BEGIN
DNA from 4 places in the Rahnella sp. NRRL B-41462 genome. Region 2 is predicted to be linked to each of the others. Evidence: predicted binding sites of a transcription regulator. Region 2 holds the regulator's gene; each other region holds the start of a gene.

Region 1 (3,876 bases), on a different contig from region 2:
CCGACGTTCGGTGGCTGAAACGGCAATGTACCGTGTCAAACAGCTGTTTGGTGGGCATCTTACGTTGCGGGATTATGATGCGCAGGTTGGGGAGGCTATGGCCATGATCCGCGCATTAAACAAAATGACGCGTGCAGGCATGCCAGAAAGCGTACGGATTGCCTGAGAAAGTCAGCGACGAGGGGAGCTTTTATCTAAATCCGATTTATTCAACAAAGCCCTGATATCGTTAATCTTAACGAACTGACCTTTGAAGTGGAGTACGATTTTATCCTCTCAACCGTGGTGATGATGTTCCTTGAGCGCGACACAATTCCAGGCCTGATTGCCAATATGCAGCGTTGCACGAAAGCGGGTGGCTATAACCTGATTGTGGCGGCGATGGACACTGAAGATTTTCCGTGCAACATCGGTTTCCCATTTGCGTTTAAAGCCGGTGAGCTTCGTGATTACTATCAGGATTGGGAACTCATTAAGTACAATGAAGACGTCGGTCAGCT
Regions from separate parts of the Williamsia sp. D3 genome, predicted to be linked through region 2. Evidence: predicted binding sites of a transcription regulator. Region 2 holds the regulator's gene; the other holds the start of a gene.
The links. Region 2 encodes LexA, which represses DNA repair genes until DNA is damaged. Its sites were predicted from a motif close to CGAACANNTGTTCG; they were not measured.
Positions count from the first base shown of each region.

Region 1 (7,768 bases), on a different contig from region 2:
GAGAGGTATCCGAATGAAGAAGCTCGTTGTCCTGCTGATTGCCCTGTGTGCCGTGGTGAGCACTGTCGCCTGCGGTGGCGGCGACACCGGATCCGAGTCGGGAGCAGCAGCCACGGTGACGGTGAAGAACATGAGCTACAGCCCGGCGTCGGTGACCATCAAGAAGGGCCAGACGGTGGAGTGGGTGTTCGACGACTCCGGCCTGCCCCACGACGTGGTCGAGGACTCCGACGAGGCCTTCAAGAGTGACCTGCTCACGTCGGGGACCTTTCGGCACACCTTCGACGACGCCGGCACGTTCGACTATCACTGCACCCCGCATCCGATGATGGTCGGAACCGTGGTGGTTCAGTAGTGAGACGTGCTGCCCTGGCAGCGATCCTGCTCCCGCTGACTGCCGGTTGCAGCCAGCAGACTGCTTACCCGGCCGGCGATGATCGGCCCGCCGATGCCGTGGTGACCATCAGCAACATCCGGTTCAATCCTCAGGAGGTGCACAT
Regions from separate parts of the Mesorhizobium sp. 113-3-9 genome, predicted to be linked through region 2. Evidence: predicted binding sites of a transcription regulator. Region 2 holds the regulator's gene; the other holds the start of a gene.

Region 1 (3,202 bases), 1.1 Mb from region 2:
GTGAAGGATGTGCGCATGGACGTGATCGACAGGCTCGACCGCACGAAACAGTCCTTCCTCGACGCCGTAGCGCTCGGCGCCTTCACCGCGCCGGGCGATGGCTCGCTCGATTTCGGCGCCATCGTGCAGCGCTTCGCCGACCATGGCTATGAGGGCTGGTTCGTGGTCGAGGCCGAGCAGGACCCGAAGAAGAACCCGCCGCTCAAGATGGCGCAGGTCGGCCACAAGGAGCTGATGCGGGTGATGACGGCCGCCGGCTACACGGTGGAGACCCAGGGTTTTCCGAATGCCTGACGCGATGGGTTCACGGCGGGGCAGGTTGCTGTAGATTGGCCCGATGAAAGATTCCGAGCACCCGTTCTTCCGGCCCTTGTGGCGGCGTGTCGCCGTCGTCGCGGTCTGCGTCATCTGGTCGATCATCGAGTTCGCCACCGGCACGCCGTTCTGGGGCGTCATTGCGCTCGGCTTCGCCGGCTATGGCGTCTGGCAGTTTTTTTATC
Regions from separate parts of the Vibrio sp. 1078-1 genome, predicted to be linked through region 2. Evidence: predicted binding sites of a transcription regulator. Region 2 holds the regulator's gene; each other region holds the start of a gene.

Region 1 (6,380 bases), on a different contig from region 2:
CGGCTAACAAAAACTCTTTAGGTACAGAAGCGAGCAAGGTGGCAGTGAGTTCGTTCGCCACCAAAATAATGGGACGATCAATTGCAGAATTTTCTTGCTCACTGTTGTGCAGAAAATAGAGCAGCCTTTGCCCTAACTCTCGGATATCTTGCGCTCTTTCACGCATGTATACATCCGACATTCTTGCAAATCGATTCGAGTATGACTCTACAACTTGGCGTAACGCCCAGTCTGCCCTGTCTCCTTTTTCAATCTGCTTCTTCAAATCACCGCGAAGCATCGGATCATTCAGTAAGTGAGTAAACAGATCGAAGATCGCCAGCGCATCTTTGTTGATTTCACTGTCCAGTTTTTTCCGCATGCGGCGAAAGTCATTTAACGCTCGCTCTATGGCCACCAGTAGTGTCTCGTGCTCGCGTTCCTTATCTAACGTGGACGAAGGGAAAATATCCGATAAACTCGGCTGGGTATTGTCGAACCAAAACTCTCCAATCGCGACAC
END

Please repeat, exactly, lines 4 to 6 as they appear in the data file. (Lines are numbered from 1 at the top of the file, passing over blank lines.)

Regions from separate parts of the Williamsia sp. D3 genome, predicted to be linked through region 2. Evidence: predicted binding sites of a transcription regulator. Region 2 holds the regulator's gene; the other holds the start of a gene.
The links. Region 2 encodes LexA, which represses DNA repair genes until DNA is damaged. Its sites were predicted from a motif close to CGAACANNTGTTCG; they were not measured.
Positions count from the first base shown of each region.